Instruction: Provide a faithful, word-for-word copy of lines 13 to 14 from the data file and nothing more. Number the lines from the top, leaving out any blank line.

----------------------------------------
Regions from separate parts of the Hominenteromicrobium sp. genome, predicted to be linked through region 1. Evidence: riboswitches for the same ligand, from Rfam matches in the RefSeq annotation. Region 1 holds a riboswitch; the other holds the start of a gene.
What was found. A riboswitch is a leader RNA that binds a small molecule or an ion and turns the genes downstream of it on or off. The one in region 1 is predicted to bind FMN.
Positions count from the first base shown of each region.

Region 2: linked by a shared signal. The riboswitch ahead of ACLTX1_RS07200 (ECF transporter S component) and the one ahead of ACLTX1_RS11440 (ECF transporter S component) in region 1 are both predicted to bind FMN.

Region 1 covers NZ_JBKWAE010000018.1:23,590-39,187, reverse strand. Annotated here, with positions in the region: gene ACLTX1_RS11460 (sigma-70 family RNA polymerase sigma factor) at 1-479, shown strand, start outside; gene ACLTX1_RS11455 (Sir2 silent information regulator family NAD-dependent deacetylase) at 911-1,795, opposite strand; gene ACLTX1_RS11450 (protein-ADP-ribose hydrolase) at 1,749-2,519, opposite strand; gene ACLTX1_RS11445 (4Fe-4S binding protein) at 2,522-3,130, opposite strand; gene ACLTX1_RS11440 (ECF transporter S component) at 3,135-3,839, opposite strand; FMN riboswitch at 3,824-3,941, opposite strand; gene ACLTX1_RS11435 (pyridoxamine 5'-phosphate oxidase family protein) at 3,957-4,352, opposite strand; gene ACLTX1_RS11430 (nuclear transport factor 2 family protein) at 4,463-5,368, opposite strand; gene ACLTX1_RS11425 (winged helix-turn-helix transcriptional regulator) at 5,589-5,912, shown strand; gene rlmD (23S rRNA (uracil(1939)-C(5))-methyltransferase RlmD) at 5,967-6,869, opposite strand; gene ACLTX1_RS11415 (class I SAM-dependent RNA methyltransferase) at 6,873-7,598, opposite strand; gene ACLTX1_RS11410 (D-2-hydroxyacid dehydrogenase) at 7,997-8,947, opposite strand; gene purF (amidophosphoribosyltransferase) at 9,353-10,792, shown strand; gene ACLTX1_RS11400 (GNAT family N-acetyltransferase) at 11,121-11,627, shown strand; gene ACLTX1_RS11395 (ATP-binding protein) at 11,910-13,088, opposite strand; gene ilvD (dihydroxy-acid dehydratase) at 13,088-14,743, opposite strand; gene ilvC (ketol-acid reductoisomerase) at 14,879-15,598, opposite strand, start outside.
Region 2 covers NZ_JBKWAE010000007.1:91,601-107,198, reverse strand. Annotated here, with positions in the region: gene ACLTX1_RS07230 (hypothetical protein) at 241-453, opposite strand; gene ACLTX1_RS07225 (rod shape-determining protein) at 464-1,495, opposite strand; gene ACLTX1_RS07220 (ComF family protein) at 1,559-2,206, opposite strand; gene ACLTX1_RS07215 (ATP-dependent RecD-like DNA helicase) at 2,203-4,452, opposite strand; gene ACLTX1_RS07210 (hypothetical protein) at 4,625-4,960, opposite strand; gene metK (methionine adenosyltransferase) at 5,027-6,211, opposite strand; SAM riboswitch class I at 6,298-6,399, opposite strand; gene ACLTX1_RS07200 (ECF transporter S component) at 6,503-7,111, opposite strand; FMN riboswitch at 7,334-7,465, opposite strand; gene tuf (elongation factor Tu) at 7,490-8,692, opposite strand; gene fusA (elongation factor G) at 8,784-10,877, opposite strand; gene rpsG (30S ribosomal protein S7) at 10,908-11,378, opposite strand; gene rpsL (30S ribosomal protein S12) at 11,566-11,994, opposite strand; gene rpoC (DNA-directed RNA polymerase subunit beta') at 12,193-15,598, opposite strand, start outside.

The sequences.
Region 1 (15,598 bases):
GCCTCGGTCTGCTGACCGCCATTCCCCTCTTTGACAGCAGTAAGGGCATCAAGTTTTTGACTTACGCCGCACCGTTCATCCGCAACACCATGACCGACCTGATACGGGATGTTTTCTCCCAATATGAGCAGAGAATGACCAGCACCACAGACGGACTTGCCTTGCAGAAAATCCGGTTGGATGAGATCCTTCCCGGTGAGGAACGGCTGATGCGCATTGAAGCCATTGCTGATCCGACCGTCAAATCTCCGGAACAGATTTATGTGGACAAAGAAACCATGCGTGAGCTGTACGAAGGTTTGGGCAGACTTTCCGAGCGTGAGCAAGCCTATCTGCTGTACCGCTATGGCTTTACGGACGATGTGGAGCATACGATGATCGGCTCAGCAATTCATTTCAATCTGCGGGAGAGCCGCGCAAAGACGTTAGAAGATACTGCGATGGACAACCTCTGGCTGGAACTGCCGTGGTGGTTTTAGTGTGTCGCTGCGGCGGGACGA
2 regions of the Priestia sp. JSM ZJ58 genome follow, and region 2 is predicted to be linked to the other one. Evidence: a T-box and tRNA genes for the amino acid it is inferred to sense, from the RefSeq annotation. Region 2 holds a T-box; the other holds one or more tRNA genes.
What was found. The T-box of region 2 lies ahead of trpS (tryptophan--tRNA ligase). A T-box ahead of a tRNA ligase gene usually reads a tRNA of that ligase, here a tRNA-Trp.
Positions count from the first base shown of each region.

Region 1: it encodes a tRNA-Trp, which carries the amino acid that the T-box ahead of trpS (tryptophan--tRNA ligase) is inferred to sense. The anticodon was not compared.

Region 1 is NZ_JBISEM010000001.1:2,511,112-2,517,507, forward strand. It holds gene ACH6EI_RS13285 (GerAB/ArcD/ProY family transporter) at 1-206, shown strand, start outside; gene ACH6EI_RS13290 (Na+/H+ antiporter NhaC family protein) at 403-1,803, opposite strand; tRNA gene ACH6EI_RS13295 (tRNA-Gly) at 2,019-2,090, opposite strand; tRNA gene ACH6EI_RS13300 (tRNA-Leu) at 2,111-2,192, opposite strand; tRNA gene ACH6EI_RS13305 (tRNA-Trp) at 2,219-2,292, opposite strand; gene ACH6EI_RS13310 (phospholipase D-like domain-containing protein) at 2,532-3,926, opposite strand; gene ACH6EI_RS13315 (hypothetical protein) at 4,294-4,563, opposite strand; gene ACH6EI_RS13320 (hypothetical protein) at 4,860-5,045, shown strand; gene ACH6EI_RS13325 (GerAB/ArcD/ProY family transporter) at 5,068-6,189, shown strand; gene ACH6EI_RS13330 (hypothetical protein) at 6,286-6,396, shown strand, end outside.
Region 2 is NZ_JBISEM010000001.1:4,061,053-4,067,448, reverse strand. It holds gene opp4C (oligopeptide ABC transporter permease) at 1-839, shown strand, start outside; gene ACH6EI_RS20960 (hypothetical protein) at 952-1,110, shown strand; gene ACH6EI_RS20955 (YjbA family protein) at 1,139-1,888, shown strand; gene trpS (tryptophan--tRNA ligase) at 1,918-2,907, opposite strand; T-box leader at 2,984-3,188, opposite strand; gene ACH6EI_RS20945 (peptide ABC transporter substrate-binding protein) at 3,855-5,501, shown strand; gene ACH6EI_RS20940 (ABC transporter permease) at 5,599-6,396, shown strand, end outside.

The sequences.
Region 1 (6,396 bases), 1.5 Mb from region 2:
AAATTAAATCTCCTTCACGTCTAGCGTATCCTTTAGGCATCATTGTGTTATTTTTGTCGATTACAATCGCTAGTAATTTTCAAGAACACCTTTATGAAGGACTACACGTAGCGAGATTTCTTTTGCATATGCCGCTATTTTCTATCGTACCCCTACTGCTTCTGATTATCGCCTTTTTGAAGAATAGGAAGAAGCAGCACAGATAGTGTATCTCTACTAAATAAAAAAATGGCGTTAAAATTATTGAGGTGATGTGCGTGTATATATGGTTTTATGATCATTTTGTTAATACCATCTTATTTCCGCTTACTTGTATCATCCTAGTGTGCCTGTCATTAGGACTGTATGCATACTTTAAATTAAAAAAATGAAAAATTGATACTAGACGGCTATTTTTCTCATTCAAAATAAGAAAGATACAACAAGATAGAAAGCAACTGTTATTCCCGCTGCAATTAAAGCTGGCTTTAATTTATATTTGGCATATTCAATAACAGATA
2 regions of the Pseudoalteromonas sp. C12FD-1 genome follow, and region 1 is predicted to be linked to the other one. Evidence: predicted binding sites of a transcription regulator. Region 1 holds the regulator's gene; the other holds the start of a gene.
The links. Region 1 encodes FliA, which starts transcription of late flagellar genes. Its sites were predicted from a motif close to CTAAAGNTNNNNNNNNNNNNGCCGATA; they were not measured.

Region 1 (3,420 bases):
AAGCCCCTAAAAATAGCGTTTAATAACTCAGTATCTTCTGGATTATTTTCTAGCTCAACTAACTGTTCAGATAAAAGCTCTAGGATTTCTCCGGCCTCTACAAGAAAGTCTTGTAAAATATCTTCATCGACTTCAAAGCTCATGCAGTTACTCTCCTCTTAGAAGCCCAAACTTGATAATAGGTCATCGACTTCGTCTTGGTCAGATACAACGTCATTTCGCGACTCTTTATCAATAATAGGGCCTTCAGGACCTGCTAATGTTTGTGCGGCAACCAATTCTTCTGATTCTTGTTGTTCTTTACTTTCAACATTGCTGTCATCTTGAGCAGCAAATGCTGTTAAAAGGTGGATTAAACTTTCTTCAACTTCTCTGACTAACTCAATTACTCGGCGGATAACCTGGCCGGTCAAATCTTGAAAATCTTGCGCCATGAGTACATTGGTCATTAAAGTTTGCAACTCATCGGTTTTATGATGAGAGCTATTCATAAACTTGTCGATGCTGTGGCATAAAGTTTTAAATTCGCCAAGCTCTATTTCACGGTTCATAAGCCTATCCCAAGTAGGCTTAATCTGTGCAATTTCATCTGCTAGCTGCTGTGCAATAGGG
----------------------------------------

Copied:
Region 1: it encodes a tRNA-Trp, which carries the amino acid that the T-box ahead of trpS (tryptophan--tRNA ligase) is inferred to sense. The anticodon was not compared.

Region 1 is NZ_JBISEM010000001.1:2,511,112-2,517,507, forward strand. It holds gene ACH6EI_RS13285 (GerAB/ArcD/ProY family transporter) at 1-206, shown strand, start outside; gene ACH6EI_RS13290 (Na+/H+ antiporter NhaC family protein) at 403-1,803, opposite strand; tRNA gene ACH6EI_RS13295 (tRNA-Gly) at 2,019-2,090, opposite strand; tRNA gene ACH6EI_RS13300 (tRNA-Leu) at 2,111-2,192, opposite strand; tRNA gene ACH6EI_RS13305 (tRNA-Trp) at 2,219-2,292, opposite strand; gene ACH6EI_RS13310 (phospholipase D-like domain-containing protein) at 2,532-3,926, opposite strand; gene ACH6EI_RS13315 (hypothetical protein) at 4,294-4,563, opposite strand; gene ACH6EI_RS13320 (hypothetical protein) at 4,860-5,045, shown strand; gene ACH6EI_RS13325 (GerAB/ArcD/ProY family transporter) at 5,068-6,189, shown strand; gene ACH6EI_RS13330 (hypothetical protein) at 6,286-6,396, shown strand, end outside.